[dropcap]A[/dropcap]l-Talib interviews Kelsey Paxton, a second year Psychobiology major at UCLA, about her experience living in post 9/11 America. Although she is not Muslim, she feels the need to defend Muslims and encourages others to be more accepting and understanding towards people of all faiths and backgrounds.
A-T: Did you feel the effects of 9/11 right away?
Paxton: At first, no. I was shocked, I didn’t believe it was happening. As I watched, and we saw the street view of the people crying, I felt the effect. I have a family of people who served in the military, served the country working as police officers and firefighters. My father was in the military so my family is very prideful for this country. We have this love for the country, even though it has things that it needs to work on. It was very disheartening because not only was this happening to your country all of a sudden, these are your fellow American citizens, even though you may not know them, you automatically feel sad for them.
A-T: Did you start seeing changes in your environment?
Paxton: I did. People are more kind where I come from compared to Los Angeles. Everyone was even more kind to each other, trying to help people. The community came together and tried to help people. We put care packages together for the firefighters. We saw more patriotism in my town, flags, people wearing American colors. It united my community.
A-T: You’re not Muslim?
Paxton: No, I’m not.
A-T: So when did you learn the attackers were Muslim and how did you react to that?
Paxton: I actually found out that same day because my dad likes to analyze everything. I asked him who did it, and he said it was a terrorist group, and they’re Muslims. You saw people throughout my community talk about Muslims like they were bad people. My parents raised me to always defend myself and others who can’t defend themselves. So I said,” just because this person is Muslim doesn’t mean you should talk about them”. I would go home to my mom and my dad, and although I was young, I wasn’t super young, and I would say to them, “People are saying that all Muslims are part of this terrorist group.” I remember my parents sitting down and they said that it’s not true, because it’s like saying that all white people are a certain kind of way.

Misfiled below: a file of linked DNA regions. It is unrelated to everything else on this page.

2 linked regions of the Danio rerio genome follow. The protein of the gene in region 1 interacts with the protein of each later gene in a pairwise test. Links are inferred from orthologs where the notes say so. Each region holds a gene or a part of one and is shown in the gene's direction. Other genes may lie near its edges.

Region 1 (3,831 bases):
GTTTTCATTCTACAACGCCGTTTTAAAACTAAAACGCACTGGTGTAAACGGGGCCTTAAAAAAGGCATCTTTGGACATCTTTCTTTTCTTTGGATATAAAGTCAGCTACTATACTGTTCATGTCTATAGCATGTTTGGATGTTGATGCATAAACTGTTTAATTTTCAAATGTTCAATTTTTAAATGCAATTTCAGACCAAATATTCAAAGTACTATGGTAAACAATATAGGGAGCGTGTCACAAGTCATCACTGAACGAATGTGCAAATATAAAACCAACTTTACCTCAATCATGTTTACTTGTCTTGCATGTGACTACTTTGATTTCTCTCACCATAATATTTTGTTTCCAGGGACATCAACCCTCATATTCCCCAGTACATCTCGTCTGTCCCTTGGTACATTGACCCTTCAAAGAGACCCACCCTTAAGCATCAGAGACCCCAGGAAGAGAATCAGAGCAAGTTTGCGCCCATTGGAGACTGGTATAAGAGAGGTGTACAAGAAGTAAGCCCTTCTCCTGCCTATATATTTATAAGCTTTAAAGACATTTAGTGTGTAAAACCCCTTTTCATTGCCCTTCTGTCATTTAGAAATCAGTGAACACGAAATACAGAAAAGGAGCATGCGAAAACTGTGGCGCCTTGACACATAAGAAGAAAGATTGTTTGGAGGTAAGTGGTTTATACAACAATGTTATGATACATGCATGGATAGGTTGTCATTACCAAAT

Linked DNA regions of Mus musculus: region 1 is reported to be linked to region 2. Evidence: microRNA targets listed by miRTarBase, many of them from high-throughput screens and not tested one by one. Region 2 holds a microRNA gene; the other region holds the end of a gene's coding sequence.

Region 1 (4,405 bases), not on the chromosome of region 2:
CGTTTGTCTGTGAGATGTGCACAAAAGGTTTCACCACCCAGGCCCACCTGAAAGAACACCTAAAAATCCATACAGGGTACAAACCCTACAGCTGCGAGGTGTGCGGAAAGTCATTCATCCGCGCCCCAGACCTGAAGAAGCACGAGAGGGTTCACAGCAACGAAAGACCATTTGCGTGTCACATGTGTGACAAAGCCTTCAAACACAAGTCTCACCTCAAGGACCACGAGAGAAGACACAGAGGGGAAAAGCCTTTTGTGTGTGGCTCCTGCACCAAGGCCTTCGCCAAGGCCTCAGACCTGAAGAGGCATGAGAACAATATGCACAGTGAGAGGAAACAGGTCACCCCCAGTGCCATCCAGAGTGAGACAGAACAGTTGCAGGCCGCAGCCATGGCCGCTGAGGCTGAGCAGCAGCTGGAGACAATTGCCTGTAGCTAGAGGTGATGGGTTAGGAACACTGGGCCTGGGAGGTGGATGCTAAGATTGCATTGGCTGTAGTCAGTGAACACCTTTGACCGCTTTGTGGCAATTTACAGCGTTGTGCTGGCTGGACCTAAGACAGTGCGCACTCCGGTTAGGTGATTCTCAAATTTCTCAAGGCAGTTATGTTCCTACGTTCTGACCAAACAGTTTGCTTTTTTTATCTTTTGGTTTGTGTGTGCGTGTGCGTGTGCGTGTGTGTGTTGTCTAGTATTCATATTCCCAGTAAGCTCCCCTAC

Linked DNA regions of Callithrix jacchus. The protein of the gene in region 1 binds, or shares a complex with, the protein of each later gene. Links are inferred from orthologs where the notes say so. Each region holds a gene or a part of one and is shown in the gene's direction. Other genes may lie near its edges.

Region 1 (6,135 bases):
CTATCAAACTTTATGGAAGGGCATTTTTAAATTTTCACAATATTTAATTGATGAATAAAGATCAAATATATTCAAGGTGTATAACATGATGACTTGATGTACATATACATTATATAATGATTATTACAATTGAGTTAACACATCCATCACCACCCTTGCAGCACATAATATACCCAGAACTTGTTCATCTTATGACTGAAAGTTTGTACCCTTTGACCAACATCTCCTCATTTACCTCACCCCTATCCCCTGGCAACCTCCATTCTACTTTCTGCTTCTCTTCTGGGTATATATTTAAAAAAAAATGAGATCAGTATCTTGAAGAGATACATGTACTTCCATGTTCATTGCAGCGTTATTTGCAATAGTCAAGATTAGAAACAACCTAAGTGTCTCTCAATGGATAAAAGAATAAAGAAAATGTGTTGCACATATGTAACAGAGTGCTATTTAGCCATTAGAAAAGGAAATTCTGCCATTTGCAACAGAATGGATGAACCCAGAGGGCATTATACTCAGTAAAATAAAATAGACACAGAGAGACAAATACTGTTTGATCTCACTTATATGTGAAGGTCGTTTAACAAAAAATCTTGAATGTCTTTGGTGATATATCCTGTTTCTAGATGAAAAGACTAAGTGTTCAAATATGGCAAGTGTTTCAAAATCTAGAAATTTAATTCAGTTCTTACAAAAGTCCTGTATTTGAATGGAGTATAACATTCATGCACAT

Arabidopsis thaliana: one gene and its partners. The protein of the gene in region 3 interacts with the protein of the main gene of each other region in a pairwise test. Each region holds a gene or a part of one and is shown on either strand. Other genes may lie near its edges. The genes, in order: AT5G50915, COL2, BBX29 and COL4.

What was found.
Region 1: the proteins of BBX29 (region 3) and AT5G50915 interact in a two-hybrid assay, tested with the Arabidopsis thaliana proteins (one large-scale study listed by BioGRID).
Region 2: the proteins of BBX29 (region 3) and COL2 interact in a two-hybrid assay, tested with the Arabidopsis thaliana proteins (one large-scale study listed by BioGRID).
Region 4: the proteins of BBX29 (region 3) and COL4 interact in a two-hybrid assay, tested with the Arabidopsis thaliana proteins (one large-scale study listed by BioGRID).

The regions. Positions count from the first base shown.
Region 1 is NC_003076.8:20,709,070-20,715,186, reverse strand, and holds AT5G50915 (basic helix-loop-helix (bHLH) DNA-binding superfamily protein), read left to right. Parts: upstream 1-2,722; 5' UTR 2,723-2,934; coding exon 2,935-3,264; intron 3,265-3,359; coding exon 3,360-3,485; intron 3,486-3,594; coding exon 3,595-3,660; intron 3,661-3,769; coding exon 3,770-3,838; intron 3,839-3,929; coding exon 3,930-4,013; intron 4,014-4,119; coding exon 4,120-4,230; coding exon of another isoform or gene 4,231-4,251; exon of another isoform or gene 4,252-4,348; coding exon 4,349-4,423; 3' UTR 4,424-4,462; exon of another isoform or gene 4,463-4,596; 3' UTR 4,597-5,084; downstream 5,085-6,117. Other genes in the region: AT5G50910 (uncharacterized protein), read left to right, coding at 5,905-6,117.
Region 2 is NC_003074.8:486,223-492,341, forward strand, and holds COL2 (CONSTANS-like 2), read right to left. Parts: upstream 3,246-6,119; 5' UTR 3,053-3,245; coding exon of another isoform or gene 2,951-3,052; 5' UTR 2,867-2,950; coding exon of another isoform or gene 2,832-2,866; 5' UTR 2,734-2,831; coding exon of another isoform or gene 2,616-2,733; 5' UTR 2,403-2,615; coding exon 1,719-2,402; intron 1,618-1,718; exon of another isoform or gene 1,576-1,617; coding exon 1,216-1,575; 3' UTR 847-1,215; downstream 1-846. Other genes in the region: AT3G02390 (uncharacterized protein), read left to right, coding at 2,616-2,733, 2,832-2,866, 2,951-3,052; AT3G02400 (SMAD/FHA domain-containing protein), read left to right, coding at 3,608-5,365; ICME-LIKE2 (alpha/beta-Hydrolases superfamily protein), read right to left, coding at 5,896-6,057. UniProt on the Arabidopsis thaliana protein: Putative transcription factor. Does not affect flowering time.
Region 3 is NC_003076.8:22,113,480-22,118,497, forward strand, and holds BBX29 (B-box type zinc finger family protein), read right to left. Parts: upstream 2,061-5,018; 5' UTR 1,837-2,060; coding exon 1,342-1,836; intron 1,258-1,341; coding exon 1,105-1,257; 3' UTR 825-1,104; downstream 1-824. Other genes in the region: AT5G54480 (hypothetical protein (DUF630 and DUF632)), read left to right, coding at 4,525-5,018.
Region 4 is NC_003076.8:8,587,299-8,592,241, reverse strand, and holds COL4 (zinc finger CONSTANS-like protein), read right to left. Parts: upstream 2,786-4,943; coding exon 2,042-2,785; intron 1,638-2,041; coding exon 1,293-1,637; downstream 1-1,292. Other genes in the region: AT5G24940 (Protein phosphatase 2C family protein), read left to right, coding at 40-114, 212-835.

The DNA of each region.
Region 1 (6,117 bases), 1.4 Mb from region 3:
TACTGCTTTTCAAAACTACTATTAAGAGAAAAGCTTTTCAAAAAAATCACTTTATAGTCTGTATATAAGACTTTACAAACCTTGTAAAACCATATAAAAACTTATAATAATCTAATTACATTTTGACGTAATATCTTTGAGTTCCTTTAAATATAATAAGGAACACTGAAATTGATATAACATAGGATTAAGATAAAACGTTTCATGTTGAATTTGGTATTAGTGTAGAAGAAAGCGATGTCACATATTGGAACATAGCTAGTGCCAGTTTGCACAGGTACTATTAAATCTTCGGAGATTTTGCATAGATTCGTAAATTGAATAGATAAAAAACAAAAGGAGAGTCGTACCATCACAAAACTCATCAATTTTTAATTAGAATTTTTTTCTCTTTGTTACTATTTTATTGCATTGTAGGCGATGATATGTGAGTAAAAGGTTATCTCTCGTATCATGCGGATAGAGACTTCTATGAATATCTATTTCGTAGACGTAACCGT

My dad said, “These particular Muslims are radical, they’re terrorists. Not every Muslim in this country is like that. So you need not to judge people when you first look at them, because you don’t know.” My parents told me that at times when people go into airports and see Muslims, they may get frightened or scared, because they don’t know and terrorist attacks are happening through the airport system. They said it’s only natural but you can’t turn around to that person who is Muslim, or someone who looks of Middle Eastern decent and accuse them of being a terrorist. Just like you can’t accuse someone who looks like you of being a Nazi.
A-T: What do you look like Kelsey?
Paxton: Blond hair, blue eyed, white person. And so, I really took that to heart. My parents raised my to be open minded and understanding towards others of different religions and cultures. They always taught me, you don’t judge other people. That’s not your place, that’s God’s place.
I wasn’t afraid of Muslim people, I always felt bad for them. Even if people wouldn’t outright call them terrorists, they would still make derogatory jokes about them. Some people would say they didn’t really care if they made those jokes, but you could see that others really took it to heart.
I actually have a close friend who’s from the Middle East. She would be upset a lot of the time because she would say, “Just because you’re from there doesn’t mean that you’re automatically a terrorist.”
Many are kept to this one-minded track and I always try to talk to people about it. I say, “Look. what if I came up to you and said, ‘Because you’re Mexican you must mow my lawn.’ You would not like that, would you? So why are you saying that about people who are Muslim?” I always try to play Devil’s advocate and make people look at things in different ways.
Featured photo: “Prayer,” © 2009 Irumge, used under a Creative Commons Attribution license: http://creativecommons.org/licenses/by/2.0/deed.en